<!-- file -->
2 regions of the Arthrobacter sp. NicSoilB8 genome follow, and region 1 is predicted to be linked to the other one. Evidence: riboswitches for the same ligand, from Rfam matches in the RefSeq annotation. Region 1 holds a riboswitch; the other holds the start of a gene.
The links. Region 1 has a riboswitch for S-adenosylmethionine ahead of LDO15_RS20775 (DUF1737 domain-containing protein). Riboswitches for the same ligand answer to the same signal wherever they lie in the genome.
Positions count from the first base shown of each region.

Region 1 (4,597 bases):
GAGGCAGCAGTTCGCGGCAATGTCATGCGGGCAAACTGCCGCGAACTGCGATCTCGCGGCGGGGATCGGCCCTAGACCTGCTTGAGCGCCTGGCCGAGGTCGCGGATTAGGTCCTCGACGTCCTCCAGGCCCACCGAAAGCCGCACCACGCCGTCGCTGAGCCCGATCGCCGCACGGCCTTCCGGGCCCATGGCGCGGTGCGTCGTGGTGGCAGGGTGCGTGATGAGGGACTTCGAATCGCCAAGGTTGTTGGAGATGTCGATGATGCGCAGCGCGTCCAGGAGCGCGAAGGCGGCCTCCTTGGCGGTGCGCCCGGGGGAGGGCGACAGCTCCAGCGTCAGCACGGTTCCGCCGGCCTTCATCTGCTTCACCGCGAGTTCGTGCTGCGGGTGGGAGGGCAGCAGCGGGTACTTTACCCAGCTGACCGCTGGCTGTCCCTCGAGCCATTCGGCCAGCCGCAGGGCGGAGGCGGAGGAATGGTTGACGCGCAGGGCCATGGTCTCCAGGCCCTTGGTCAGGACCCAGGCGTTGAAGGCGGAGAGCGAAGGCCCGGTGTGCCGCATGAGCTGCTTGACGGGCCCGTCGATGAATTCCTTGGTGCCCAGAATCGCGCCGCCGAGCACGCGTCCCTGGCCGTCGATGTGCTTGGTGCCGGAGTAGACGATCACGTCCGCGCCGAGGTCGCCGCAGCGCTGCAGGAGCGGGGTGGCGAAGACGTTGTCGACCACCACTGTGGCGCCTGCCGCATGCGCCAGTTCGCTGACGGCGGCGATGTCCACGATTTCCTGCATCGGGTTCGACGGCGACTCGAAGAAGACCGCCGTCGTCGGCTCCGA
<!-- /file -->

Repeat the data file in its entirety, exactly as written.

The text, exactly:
2 regions of the Arthrobacter sp. NicSoilB8 genome follow, and region 1 is predicted to be linked to the other one. Evidence: riboswitches for the same ligand, from Rfam matches in the RefSeq annotation. Region 1 holds a riboswitch; the other holds the start of a gene.
The links. Region 1 has a riboswitch for S-adenosylmethionine ahead of LDO15_RS20775 (DUF1737 domain-containing protein). Riboswitches for the same ligand answer to the same signal wherever they lie in the genome.
Positions count from the first base shown of each region.

Region 1 (4,597 bases):
GAGGCAGCAGTTCGCGGCAATGTCATGCGGGCAAACTGCCGCGAACTGCGATCTCGCGGCGGGGATCGGCCCTAGACCTGCTTGAGCGCCTGGCCGAGGTCGCGGATTAGGTCCTCGACGTCCTCCAGGCCCACCGAAAGCCGCACCACGCCGTCGCTGAGCCCGATCGCCGCACGGCCTTCCGGGCCCATGGCGCGGTGCGTCGTGGTGGCAGGGTGCGTGATGAGGGACTTCGAATCGCCAAGGTTGTTGGAGATGTCGATGATGCGCAGCGCGTCCAGGAGCGCGAAGGCGGCCTCCTTGGCGGTGCGCCCGGGGGAGGGCGACAGCTCCAGCGTCAGCACGGTTCCGCCGGCCTTCATCTGCTTCACCGCGAGTTCGTGCTGCGGGTGGGAGGGCAGCAGCGGGTACTTTACCCAGCTGACCGCTGGCTGTCCCTCGAGCCATTCGGCCAGCCGCAGGGCGGAGGCGGAGGAATGGTTGACGCGCAGGGCCATGGTCTCCAGGCCCTTGGTCAGGACCCAGGCGTTGAAGGCGGAGAGCGAAGGCCCGGTGTGCCGCATGAGCTGCTTGACGGGCCCGTCGATGAATTCCTTGGTGCCCAGAATCGCGCCGCCGAGCACGCGTCCCTGGCCGTCGATGTGCTTGGTGCCGGAGTAGACGATCACGTCCGCGCCGAGGTCGCCGCAGCGCTGCAGGAGCGGGGTGGCGAAGACGTTGTCGACCACCACTGTGGCGCCTGCCGCATGCGCCAGTTCGCTGACGGCGGCGATGTCCACGATTTCCTGCATCGGGTTCGACGGCGACTCGAAGAAGACCGCCGTCGTCGGCTCCGA